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Concise Critical Appraisal: Impact of a Machine Learning Early Warning Score on Hospital Mortality

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Aditya Kasarabada, MD, MPH, MBA, FCCP ; James H. Lantry III, MD
11/16/2022

Common causes of death in hospitals, such as sepsis and respiratory failure, are treatable and benefit from early intervention. Machine learning algorithms or early warning scores can be used for early identification and recognition to potentially help accelerate interventions and limit morbidity and mortality. This Concise Critical Appraisal explores an article published in Critical Care Medicine that looked at the impact of one of these early warning scores—electronic cardiac arrest risk triage (eCART)—on mortality for elevated-risk adult inpatients.

Machine learning is a branch of artificial intelligence that uses large datasets and extracts knowledge for highly constrained tasks.1 Supervised machine learning employs multiple input variables to predict a predefined outcome2 and is commonly used for research on clinical deterioration. The widespread use of electronic health records (EHRs) has provided large volumes of data points that can be used to create machine learning models that can predict deterioration in patients or early warning scores.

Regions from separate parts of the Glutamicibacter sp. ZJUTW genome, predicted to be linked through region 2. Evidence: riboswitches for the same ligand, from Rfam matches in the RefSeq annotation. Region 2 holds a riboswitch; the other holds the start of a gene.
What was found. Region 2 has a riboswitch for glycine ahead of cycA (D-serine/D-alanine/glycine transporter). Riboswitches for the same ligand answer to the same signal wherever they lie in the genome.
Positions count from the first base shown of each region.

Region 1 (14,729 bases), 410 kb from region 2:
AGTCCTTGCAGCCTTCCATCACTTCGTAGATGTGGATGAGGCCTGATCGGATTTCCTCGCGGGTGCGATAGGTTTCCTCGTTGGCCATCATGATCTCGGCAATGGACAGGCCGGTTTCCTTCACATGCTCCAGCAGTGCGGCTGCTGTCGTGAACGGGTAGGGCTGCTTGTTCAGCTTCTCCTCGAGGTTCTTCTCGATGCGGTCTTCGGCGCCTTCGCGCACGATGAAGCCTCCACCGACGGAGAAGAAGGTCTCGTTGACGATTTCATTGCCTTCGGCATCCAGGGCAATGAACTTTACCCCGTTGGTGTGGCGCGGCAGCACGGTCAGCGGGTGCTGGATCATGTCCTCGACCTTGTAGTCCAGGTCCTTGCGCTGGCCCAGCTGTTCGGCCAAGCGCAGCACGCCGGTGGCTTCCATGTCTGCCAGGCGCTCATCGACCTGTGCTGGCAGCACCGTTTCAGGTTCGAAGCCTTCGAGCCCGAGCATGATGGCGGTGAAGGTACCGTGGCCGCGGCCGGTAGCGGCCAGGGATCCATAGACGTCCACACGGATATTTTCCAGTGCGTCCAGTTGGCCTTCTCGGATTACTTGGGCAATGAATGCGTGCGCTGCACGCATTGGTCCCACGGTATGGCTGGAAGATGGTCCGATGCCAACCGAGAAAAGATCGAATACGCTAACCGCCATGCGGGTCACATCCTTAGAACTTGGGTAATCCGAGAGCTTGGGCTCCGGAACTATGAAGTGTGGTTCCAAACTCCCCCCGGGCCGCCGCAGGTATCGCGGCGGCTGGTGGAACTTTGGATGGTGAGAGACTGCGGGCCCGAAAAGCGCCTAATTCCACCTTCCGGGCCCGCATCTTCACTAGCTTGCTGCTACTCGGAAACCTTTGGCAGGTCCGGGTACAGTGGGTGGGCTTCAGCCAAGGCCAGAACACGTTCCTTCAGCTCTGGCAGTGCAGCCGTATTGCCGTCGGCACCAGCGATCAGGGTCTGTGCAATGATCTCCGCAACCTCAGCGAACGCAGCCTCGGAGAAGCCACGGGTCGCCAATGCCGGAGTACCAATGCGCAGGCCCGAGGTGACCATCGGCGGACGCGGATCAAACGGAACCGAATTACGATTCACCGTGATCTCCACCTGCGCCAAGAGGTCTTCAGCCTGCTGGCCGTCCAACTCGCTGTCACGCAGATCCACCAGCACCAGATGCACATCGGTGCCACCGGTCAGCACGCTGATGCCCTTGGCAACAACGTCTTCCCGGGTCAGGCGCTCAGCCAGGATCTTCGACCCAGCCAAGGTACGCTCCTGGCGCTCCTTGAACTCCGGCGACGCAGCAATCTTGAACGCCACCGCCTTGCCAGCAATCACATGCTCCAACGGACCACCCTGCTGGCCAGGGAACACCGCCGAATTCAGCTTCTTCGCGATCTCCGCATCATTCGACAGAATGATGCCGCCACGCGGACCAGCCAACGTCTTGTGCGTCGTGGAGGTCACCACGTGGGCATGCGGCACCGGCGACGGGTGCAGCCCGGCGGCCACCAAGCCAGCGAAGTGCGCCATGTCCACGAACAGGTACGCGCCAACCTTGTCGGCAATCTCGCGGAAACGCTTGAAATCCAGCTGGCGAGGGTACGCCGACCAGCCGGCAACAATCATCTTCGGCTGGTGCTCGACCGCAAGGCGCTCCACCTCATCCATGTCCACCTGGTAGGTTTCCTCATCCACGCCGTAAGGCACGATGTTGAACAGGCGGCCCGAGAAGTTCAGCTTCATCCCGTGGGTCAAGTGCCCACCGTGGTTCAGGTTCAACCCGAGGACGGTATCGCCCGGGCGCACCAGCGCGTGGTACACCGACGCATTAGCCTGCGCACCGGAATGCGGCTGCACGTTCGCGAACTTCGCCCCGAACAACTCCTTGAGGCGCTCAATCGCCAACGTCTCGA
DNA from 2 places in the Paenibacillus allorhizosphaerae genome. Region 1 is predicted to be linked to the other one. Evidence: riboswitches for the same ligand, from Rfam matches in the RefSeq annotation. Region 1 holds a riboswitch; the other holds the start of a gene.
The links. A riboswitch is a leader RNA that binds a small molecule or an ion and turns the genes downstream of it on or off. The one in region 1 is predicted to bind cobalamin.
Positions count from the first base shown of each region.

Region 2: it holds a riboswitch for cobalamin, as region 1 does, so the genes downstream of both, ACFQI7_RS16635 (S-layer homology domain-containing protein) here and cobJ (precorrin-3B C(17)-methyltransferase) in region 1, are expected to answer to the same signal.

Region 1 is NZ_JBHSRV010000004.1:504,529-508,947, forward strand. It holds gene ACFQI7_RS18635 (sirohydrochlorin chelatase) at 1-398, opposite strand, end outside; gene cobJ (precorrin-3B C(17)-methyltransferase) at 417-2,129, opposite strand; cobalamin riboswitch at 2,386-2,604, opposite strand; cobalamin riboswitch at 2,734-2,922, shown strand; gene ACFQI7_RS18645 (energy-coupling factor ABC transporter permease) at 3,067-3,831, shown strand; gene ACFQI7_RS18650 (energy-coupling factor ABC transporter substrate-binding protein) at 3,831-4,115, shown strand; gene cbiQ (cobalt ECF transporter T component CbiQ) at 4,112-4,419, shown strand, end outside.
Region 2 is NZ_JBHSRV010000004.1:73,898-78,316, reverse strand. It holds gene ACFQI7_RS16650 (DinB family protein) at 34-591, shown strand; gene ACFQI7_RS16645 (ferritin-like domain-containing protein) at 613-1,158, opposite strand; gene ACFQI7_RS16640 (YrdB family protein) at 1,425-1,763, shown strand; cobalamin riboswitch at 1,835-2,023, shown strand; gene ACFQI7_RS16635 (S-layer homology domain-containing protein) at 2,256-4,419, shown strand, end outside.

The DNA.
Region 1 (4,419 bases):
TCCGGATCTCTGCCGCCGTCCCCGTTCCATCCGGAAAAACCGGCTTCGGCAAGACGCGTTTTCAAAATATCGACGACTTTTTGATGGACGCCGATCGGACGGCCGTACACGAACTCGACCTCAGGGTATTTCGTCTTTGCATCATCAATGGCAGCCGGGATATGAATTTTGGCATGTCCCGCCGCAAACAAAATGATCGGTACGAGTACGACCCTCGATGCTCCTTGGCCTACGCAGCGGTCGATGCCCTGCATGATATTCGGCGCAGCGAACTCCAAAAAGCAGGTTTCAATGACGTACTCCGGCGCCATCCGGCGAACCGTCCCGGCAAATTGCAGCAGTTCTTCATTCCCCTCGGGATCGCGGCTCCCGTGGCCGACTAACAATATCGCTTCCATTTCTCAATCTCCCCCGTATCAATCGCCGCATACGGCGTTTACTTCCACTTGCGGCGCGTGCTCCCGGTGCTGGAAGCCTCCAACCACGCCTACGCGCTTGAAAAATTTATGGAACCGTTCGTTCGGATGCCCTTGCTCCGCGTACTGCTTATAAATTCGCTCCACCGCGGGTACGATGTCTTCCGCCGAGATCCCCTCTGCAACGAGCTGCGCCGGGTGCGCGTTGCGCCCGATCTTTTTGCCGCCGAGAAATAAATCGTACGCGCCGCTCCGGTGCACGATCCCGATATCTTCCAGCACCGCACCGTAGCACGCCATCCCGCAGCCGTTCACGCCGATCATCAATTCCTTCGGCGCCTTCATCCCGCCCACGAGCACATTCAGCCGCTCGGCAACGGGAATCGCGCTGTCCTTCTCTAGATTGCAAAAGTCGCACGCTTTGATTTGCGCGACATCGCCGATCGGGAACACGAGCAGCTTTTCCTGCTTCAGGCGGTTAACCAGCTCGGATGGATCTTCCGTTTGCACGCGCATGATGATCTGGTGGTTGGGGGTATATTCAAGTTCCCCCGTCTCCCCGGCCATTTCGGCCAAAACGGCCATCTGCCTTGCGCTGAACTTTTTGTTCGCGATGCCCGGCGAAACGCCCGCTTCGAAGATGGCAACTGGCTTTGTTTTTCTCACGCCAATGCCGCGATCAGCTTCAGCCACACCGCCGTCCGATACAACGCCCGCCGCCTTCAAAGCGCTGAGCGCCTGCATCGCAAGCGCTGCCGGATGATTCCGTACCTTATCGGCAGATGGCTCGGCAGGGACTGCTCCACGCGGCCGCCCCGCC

Common causes of death in hospitals, such as sepsis and respiratory failure, are treatable and benefit from early intervention. Machine learning algorithms can be used for early identification and recognition to potentially help accelerate interventions and limit morbidity and mortality. Many studies have looked at early interventions for sepsis and respiratory failure and early recognition of deterioration in general to identify patients who may need additional resources or ICU transfer. Most studies involve large retrospective datasets used to validate machine learning models. Winslow et al looked at one such validated score—the electronic cardiac arrest risk triage score (eCART)—in a multicenter prospective cohort study.3
 
The eCART scores were classified as high risk, intermediate risk, and average risk. Initially, a two-month pilot project was instituted at each of the four participating hospitals. The eCART scores were integrated into the EHRs, and a workflow was developed and implemented. New, higher scores prompted a physician-directed workflow for assessment for ICU admission. A new intermediate-risk score triggered a bedside nurse-directed workflow.
 
A total of 6681 patients were studied. Of these, 3075 (46%) had one high-risk score, and 3606 (54%) had an intermediate-risk score. Compared to baseline, overall hospital mortality was significantly lower after implementing the eCART machine learning model (8.8% vs. 13.9%, P < 0.01), with a relative risk reduction of 36.7%. The decrease in mortality was seen in both high-risk (17.9% vs. 23.9%, P = 0.001) and intermediate-risk (2% vs. 4%, P = 0.001) patients. The increased likelihood of being transferred to the ICU and the decrease in median time to transfer by 13.6 hours in the high-risk score category suggest process improvement by implementation of the eCART model. No significant differences in ICU length of stay or need for mechanical ventilation suggested that the ICU stay overall was not affected, but time to ICU interventions was shortened.